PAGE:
Why we need to retire “transpire”

If you’ve seen either half of Coles & Lopez recently, you’ll know we’re both extremely busy: Daisy with creating a new human life; I with fixing spelling mistakes.

Nevertheless, I’m determined to keep up with the weekly blog posts, so here’s a very quick note on a word you probably shouldn’t use:

transpire

Traditionally, “transpire” means “become known, be revealed”:

It transpired that the “ghost” was actually Mr Magnus.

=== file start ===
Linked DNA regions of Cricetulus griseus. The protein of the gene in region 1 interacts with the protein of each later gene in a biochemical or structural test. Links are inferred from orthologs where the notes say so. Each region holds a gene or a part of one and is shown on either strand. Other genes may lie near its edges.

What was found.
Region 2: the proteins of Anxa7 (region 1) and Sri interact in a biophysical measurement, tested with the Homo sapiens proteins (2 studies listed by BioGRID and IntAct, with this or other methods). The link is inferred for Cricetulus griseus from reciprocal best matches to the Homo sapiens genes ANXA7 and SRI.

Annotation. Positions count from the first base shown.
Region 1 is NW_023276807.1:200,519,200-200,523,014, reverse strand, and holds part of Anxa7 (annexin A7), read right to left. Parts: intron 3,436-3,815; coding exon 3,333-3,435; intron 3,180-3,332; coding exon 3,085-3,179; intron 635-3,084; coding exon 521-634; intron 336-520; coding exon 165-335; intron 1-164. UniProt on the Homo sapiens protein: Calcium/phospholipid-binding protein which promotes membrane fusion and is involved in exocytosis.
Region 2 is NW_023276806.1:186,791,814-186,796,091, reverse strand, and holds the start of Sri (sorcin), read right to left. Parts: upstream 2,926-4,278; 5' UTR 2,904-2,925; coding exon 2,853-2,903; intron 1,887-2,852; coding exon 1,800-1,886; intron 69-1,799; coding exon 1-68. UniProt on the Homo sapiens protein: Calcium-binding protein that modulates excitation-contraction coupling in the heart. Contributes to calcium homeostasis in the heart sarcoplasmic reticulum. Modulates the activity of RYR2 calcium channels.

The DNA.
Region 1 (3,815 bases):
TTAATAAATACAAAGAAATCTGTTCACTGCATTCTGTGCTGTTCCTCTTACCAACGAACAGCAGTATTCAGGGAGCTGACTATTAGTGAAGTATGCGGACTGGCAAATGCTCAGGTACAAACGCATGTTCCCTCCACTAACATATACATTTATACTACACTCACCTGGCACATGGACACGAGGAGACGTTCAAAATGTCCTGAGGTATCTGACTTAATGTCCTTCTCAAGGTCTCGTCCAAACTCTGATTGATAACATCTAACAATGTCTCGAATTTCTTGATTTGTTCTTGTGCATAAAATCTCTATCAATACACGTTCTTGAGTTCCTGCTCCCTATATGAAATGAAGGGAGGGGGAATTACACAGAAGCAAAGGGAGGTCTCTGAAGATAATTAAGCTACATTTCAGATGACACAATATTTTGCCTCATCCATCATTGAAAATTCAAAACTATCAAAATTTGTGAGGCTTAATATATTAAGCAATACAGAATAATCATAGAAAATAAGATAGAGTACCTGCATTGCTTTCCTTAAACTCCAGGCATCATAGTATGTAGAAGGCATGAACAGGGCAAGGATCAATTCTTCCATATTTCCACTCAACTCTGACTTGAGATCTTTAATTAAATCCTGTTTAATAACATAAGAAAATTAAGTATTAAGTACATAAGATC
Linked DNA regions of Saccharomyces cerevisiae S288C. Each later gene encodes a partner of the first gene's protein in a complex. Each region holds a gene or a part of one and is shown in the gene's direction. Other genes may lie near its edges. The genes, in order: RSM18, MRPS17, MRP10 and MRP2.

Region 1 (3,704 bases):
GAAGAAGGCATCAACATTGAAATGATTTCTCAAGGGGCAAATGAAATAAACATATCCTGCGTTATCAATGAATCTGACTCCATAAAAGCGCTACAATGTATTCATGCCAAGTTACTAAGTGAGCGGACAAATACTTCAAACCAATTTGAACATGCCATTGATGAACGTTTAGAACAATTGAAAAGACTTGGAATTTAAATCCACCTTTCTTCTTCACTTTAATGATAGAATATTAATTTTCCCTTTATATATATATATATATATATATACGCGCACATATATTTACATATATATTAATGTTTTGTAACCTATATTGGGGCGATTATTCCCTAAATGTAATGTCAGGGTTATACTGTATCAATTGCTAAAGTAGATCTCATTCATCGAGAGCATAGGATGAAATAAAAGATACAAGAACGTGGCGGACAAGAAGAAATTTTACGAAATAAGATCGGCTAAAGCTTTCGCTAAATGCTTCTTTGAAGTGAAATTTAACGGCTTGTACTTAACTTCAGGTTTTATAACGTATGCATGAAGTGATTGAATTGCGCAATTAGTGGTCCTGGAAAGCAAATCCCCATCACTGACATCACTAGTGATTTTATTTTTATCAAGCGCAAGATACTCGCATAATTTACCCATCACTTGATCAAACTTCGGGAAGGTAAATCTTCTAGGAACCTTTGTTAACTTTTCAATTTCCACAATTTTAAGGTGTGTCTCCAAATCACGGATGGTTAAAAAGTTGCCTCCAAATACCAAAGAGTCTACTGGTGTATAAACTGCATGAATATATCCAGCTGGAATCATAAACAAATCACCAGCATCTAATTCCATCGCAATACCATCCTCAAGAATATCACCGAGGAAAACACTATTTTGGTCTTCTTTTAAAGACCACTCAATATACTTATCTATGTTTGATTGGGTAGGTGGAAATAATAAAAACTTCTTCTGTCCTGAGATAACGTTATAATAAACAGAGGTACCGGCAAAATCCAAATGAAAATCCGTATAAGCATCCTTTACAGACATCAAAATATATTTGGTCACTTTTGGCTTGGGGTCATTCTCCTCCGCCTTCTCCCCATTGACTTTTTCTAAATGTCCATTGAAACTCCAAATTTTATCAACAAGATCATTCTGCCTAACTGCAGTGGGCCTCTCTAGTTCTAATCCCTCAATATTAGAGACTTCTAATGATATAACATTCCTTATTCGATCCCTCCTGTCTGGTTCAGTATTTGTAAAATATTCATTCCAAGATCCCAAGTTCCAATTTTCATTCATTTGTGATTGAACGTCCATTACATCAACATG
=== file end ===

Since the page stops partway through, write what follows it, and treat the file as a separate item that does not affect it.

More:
But, over time, people have started using it to mean “happen”:

Shaggy and Scooby told the rest of the gang what had transpired.

It’s not hard to work out how this change took place – people heard sentences like “You won’t believe what transpired” and, understandably, took “transpired” to mean “happened”. Then they went off and started using it that way in sentences of their own, and hey presto.

However, there are still plenty of purists who see that newfangled usage as a mistake. So, to make sure you neither confuse nor anger your readers, it’s better just to say “happened”/“occurred”/“came to pass”/“took place” OR “became known”/“was revealed”/“came to light”/“was discovered”, depending on what you mean.